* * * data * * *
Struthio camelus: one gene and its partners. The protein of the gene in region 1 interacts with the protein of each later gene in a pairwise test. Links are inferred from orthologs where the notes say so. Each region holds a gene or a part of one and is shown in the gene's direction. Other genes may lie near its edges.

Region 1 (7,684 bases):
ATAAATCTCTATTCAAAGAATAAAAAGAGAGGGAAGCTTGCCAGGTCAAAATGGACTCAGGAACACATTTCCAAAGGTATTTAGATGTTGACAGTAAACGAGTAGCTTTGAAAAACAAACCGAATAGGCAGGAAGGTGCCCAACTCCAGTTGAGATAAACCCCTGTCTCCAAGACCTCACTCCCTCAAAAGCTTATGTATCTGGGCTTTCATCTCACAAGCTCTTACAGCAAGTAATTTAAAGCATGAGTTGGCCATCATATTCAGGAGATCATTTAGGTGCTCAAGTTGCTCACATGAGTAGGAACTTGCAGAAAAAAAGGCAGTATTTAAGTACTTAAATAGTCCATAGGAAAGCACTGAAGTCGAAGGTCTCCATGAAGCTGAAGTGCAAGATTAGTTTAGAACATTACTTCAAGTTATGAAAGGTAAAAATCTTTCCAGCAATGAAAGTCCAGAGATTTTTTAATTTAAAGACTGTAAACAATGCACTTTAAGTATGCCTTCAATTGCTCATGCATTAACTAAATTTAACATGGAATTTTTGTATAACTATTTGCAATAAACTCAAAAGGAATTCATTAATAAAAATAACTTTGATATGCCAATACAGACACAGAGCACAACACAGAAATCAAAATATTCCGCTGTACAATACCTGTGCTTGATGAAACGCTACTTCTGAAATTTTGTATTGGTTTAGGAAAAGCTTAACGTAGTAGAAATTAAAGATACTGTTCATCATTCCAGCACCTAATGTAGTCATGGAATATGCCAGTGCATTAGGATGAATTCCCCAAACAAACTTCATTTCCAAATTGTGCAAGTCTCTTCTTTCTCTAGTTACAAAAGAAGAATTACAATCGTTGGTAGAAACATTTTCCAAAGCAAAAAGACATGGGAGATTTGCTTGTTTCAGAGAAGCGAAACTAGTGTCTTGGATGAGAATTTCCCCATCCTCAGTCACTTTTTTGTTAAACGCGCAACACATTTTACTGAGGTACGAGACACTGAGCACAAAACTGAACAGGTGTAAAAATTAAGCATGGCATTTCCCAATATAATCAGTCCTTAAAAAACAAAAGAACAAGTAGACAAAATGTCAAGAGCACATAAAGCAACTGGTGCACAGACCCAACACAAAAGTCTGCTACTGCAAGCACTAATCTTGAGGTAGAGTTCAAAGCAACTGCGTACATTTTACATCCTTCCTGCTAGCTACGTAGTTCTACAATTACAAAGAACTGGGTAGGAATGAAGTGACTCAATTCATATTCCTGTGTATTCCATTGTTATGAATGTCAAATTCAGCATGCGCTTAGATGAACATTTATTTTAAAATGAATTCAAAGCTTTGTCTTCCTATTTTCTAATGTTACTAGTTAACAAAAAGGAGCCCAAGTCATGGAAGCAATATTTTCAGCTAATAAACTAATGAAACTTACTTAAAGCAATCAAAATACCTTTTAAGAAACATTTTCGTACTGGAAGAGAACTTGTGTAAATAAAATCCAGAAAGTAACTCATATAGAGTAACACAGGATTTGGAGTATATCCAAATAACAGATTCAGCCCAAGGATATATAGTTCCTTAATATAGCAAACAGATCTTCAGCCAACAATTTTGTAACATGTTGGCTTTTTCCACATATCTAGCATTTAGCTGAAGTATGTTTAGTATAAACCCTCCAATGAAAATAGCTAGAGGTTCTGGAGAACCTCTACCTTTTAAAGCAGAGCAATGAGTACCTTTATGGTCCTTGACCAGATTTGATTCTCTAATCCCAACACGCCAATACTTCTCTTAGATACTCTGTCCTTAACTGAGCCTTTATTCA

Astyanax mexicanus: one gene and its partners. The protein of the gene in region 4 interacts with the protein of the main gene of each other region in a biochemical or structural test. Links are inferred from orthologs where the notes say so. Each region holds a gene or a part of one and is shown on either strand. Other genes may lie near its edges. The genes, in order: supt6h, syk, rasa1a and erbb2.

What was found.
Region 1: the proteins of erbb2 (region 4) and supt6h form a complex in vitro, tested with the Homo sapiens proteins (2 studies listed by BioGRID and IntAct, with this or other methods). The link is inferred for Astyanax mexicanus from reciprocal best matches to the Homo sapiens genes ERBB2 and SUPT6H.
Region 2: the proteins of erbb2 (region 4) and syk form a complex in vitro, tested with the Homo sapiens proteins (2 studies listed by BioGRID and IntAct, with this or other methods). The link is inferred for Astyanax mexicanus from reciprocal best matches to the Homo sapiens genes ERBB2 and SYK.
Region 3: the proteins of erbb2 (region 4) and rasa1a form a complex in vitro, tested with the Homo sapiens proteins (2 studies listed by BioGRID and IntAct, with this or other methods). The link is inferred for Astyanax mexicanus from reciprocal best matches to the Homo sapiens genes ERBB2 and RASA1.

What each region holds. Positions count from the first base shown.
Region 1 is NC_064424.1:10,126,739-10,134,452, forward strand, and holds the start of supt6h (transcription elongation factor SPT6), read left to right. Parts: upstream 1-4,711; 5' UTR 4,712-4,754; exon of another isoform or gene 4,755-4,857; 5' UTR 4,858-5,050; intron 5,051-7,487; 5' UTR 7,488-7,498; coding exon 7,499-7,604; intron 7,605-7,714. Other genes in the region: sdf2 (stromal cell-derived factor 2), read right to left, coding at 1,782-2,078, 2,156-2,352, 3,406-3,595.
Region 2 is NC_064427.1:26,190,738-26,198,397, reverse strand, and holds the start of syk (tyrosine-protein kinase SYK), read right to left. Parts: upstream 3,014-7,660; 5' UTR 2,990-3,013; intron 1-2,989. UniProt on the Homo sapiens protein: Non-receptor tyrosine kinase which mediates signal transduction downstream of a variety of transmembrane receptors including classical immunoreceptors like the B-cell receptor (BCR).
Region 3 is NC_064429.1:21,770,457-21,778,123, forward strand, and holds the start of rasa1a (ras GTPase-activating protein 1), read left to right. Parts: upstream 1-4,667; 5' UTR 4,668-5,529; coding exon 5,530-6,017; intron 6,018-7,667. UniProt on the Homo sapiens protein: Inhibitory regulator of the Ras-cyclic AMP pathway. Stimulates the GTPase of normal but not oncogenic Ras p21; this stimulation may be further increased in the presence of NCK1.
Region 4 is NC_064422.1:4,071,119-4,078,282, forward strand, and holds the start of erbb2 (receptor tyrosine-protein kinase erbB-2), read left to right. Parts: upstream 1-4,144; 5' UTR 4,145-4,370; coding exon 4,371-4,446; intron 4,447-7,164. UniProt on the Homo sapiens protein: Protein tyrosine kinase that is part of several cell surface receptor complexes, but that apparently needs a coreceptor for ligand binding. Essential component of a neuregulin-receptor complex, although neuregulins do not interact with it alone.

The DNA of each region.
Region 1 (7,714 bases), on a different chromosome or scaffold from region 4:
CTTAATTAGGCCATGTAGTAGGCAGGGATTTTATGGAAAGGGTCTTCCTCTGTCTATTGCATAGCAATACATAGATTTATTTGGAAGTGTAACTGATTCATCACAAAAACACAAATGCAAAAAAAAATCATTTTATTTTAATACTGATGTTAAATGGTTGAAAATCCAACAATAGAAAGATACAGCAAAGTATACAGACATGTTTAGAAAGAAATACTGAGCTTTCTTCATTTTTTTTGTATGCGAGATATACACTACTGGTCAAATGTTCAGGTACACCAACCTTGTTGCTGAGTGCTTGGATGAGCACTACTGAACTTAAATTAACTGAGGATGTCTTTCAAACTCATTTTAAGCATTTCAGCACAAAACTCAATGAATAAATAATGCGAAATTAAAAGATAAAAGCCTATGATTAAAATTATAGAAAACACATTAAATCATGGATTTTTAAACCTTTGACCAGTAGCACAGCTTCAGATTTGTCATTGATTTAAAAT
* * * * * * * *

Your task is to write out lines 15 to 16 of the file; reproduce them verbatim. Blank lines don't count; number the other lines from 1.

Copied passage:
Region 1 (7,714 bases), on a different chromosome or scaffold from region 4:
CTTAATTAGGCCATGTAGTAGGCAGGGATTTTATGGAAAGGGTCTTCCTCTGTCTATTGCATAGCAATACATAGATTTATTTGGAAGTGTAACTGATTCATCACAAAAACACAAATGCAAAAAAAAATCATTTTATTTTAATACTGATGTTAAATGGTTGAAAATCCAACAATAGAAAGATACAGCAAAGTATACAGACATGTTTAGAAAGAAATACTGAGCTTTCTTCATTTTTTTTGTATGCGAGATATACACTACTGGTCAAATGTTCAGGTACACCAACCTTGTTGCTGAGTGCTTGGATGAGCACTACTGAACTTAAATTAACTGAGGATGTCTTTCAAACTCATTTTAAGCATTTCAGCACAAAACTCAATGAATAAATAATGCGAAATTAAAAGATAAAAGCCTATGATTAAAATTATAGAAAACACATTAAATCATGGATTTTTAAACCTTTGACCAGTAGCACAGCTTCAGATTTGTCATTGATTTAAAAT